Life at the airport

Looking at a cold winter landscape, a passenger waits for a flight Monday, Jan. 28, 2019, at Central Illinois Regional Airport while the thermometer registered -10 degrees. While American flights were canceled, Delta Airlines was still offering an escape to southern destinations.

BLOOMINGTON — Central Illinois Regional Airport wasn't affected after President Donald Trump ordered the grounding of 737 Max 8 and 9 commercial aircraft Wednesday, but a Twin City travel agency official urged residents to stay vigilant if they fly elsewhere.

"Get on the (airline) website, call your travel agent. The more proactive you are, the better off you'll be," said Tim Davis, vice president at Direct Travel Central Illinois, which operates an agency in Bloomington. "Hopefully these planes, which are usually tremendously safe, are back flying people again sooner rather than later."

Trump stopped all flights on the planes following the crash of an Ethiopian Air plane this week that killed 157 people. It was the second similar incident in a few months, raising questions about the aircraft's reliability.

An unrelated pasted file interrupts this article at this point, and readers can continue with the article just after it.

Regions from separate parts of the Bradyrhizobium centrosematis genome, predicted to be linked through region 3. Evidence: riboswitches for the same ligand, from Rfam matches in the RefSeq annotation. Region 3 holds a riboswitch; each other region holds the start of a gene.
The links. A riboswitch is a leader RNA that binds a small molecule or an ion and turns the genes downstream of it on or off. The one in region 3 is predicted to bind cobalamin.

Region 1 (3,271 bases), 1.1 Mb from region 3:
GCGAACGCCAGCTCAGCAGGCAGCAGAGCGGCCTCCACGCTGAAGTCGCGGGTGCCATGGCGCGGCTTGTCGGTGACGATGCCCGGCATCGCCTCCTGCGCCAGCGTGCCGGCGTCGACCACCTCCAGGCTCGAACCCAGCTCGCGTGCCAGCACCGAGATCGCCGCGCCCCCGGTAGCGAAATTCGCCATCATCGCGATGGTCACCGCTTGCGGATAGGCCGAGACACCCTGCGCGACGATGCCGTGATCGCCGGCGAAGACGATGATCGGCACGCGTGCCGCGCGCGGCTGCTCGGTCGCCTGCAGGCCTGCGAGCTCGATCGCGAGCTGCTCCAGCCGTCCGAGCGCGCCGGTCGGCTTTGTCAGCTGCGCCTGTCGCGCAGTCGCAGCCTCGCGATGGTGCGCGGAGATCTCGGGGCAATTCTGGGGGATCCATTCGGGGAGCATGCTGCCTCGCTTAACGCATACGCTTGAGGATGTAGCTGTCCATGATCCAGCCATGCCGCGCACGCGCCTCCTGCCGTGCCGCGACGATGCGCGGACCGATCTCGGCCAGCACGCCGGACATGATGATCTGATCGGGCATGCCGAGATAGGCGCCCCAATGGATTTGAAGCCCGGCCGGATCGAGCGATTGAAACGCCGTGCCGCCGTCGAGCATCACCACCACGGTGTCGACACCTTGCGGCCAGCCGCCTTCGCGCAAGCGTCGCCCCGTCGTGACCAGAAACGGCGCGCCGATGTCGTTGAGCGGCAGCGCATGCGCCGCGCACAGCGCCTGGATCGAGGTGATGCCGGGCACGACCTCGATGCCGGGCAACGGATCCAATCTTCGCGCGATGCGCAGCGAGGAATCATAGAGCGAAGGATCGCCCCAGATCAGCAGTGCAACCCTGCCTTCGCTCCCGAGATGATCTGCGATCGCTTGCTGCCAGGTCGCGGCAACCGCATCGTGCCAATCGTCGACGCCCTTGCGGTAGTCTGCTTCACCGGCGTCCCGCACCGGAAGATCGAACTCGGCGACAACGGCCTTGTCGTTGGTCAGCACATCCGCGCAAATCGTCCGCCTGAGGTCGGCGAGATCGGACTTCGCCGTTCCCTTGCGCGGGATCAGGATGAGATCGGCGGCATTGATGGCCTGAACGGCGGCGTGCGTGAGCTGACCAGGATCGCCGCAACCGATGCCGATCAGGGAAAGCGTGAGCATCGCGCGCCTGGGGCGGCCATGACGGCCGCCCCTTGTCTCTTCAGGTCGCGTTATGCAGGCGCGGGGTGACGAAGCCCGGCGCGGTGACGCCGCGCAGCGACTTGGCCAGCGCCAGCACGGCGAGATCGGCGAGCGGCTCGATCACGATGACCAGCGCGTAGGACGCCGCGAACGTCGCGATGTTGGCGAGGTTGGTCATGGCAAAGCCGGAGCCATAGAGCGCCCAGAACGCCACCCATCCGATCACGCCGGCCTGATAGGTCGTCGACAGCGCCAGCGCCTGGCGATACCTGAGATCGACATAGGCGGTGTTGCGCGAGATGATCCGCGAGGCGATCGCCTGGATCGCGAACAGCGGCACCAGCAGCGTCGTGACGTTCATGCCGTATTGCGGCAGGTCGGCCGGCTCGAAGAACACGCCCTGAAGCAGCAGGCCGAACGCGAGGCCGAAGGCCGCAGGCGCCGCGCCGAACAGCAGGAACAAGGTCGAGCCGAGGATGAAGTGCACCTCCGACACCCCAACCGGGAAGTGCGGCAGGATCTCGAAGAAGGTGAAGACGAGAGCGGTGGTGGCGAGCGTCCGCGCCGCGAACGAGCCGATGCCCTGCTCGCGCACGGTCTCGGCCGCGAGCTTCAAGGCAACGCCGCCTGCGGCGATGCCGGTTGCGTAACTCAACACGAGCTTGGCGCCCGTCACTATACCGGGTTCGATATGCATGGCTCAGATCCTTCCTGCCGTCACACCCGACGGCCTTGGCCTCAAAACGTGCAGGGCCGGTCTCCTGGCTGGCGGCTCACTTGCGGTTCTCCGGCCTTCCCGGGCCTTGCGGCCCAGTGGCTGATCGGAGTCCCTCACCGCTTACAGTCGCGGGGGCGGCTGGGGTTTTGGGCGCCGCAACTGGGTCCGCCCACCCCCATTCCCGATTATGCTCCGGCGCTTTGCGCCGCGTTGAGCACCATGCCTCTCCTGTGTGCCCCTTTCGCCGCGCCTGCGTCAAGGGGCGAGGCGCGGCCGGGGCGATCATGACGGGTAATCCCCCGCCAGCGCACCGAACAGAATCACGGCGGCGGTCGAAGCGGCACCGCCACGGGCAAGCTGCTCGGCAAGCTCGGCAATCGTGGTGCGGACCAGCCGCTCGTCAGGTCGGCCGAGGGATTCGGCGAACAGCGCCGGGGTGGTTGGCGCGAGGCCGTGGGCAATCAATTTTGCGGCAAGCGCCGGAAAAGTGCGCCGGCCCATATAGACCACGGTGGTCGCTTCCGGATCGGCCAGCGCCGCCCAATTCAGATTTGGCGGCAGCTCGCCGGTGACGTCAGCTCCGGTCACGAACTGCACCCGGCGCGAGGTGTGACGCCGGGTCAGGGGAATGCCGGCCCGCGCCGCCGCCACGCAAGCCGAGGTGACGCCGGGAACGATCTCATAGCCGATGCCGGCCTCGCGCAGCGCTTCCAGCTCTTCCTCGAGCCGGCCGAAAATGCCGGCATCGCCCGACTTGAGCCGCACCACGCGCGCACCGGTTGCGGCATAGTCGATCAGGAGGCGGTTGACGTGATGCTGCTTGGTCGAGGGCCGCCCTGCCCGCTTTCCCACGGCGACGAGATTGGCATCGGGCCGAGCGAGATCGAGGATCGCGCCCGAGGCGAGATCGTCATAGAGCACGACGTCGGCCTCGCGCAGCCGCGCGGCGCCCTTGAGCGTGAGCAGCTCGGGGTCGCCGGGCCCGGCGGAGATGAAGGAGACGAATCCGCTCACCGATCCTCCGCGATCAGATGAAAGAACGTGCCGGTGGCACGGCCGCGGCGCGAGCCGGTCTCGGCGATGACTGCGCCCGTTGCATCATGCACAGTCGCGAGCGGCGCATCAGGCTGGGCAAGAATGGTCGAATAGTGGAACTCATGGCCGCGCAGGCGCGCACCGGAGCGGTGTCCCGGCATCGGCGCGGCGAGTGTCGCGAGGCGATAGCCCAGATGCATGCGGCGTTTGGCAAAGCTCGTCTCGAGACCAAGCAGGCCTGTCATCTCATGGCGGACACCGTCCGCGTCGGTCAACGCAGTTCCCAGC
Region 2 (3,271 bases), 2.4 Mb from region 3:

Though American Airlines uses the planes, they're not used for flights to and from Central Illinois Regional Airport, said Fran Strebing, deputy director of marketing for the Bloomington facility.

"We do not host this aircraft at Central Illinois Regional Airport and therefore it will not have an impact on any of the flights in and out of here," she said. "Allegiant and Frontier both fly Airbus-manufactured aircraft, and Delta and American fly Bombardier- and Embraer-manufactured aircraft."

Davis said airlines that use the planes will be in touch with customers, as will agencies. He noted flyers may be able to see which plane is planned for their flight by checking "equipment" in the itinerary on their airline's website.

"We're going through queues to see who needs to be moved," he said. "To me, you always take the safer option, especially when it comes to aviation."

Kim Morine, owner of Honeymoon Headquarters travel agency in Bloomington, said she had a customer ask Tuesday to be moved from a flight that used a 737 Max, and airlines have been accommodating about requests.

"I tell people it's their call. If they want to make changes, we make changes. ... It's a personal opinion whether you want to choose to fly on that," she said. "History has shown that when things like this happen, it becomes a better time to travel on those sorts of aircraft because they're going over them with a fine-tooth comb."

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Contact Derek Beigh at (309) 820-3234. Follow him on Twitter: @pg_beigh